The bright GSRC entrance on the ground floor of Foster Walker Complex House 5, where the doors are decorated with a lively display of rainbow artwork. Photo by Kennedy French / North by Northwestern

Following the reopening of the Gender and Sexuality Resource Center (GSRC) at the beginning of winter quarter, queer community members and allies have begun using the new space to the fullest.

In the Fall of 2023, renovations were made to the first floor of the Foster-Walker Complex in preparation for it becoming the new home of the GSRC. Initially, many students who frequented the former space in Norris expressed excitement about the new location.

“I was so excited when I heard we were moving. It [the GSRC] was due for an upgrade,” said Weinberg third-year Sarah Wachs while studying at the new GSRC.

For nearly two decades, Northwestern University’s GSRC was housed on the third floor of Norris University Center. The old location, with its limited amenities consisting of a solitary armchair and a claustrophobic study room, pales in comparison to the spacious and upgraded new space. Some students joke that the GSRC “came out of the closet.”

SESP fourth-year Rafael Contreras works at the center and said he’s glad to move on from the inconveniences faced at the Norris GSRC location.

“It was too small of a space,” Contreras said. “There were worries about being too loud and interrupting other people. The lack of space was also keeping people from coming in.”

Some students found it anticlimactic when it was first announced that the GSRC would be housed in an on-campus dorm. Despite this, Wachs said many were shocked by the success of the renovations and the untapped potential of the new space.

“It was kind of underwhelming,” Wachs said. “It’s a dorm, at the end of the day. But when I walked in for the first time, they made it so cute. I was so surprised – I’m obsessed with it.”

A vibrant room in the GSRC where students can collaborate and study together. Photo by Kennedy French / North by Northwestern

GSRC Director Matt Abtahi explained that the previous location was viewed as a lounge space within a larger entity. The new location in Plex is recognized as its own space. The GSRC is now an intentionally designed and located area for students to be themselves.

“There is a shared understanding in this space that our last space wasn’t able to achieve,” Abtahi said.

Abtahi has noticed increased traffic and student usage in the GSRC since opening the new location . To better serve students, the GSRC now sends out feedback surveys every six weeks, aiming to improve student engagement compared to its previous location.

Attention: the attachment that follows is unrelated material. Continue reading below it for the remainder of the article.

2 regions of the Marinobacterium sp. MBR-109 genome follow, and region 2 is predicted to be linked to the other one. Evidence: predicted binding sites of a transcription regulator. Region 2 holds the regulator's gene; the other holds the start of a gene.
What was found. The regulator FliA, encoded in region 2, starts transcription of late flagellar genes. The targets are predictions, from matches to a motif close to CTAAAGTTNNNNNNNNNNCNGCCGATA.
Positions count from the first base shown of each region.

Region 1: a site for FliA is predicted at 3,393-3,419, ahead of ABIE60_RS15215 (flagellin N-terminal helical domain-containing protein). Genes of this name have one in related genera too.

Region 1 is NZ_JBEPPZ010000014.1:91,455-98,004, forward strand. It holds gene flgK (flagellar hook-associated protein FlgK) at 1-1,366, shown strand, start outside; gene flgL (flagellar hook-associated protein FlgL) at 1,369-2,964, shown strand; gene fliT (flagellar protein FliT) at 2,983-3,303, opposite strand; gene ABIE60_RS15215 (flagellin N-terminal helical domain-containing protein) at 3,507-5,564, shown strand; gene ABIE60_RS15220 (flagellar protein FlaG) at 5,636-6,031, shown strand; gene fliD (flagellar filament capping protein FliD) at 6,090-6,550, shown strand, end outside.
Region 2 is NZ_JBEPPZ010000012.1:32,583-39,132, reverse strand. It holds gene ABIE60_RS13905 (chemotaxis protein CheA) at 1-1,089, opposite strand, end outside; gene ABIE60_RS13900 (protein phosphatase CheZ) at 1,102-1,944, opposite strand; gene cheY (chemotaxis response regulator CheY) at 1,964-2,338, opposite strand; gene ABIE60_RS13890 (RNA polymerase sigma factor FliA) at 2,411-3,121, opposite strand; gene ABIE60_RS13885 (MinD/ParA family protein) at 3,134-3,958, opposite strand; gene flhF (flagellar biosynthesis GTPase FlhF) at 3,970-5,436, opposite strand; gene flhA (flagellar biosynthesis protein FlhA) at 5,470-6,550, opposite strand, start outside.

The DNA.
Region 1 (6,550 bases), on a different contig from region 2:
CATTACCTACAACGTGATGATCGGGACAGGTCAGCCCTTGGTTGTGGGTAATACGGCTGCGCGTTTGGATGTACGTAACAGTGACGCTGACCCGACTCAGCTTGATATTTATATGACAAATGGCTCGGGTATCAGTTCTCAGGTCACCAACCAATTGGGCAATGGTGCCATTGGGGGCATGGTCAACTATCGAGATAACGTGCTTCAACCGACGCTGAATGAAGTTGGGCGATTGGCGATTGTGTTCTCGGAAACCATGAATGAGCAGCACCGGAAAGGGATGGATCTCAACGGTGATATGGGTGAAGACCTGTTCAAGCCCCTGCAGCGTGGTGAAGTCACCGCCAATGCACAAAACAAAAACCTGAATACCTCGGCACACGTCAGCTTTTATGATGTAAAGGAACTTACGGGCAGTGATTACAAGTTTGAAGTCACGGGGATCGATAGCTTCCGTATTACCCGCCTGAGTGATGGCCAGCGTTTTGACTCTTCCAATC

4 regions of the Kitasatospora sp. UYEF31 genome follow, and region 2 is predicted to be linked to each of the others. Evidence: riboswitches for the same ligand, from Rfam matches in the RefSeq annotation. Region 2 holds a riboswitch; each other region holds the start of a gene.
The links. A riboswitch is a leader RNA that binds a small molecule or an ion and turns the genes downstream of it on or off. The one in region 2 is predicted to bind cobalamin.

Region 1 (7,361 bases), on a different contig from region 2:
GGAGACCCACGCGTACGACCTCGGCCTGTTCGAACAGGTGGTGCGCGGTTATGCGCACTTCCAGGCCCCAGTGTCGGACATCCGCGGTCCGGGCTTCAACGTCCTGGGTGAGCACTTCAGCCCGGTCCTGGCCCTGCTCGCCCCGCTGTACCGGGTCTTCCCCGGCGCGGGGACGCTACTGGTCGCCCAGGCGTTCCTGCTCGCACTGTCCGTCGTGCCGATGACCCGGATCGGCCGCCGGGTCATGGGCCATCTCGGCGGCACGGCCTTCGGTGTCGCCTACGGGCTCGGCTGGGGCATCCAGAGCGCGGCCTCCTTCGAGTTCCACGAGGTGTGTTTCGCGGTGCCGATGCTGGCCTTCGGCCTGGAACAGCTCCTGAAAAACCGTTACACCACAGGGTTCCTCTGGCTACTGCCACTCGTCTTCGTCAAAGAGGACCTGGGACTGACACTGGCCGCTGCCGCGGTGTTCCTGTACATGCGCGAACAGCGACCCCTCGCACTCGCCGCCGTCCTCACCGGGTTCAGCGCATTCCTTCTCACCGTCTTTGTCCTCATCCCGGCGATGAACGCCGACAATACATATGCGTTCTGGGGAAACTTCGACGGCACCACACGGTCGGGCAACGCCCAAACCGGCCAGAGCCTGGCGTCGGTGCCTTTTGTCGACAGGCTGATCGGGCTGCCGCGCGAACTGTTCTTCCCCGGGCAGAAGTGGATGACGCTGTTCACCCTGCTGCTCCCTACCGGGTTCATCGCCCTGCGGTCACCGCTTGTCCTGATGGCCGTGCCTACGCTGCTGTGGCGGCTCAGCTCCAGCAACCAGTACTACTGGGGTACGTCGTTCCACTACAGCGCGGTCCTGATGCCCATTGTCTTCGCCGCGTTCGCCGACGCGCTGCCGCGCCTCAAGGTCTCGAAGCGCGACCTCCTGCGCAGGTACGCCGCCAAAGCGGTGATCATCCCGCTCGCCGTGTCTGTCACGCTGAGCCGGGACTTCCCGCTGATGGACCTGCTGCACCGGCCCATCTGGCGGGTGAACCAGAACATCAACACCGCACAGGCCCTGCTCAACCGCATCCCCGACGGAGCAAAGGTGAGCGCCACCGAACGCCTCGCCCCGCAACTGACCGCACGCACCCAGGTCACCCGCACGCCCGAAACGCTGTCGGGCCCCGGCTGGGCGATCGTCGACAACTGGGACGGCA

“The goal for me as the director is to continue to work with and alongside students so that this space evolves the way students want,” Abtahi said.

The new space features several study rooms decorated with vibrant wallpaper and colorful seating options. In addition to these study rooms, there is a common space that is furnished with comfortable seating and a large TV.

The common area was created to encourage social interaction and collaboration among visitors, further enhancing the welcoming and inclusive atmosphere of the space. Abtahi, along with help from students, guided the space's interior design concept.

“Students gave feedback on everything,” Abtahi said. “That informed a lot of the decision making I made with our campus designer.”

In October 2023, the new GSRC soft-launched with a week of themed events and activities. Each day was dedicated to a unique theme, offering a diverse range of experiences. Since then, the center has continued to host a variety of engaging events, including arts and crafts nights and RuPaul's Drag Race watch parties. These events are designed to be inclusive, welcoming individuals from all backgrounds to connect.

“I really like RuPaul’s Drag Race. I think it’s so much fun; I’m trying to make it a permanent thing,” said Communications second-year and GSRC Student Engagement Leader Sequina King.

In the months since its reopening, Weinberg second-year and GSRC employee  Camille Nichols said, the center has blossomed into a community hub, offering a safe and nurturing environment for queer students and communities on campus. For many, it has been a source of solace and support unlike any they have experienced before. Nichols had lacked a space in highschool where queer voices of color were centered. She said the GSRC has provided this for her.

“Queerness is not a monolith,” Nichols said. “I feel like this space highlights that.”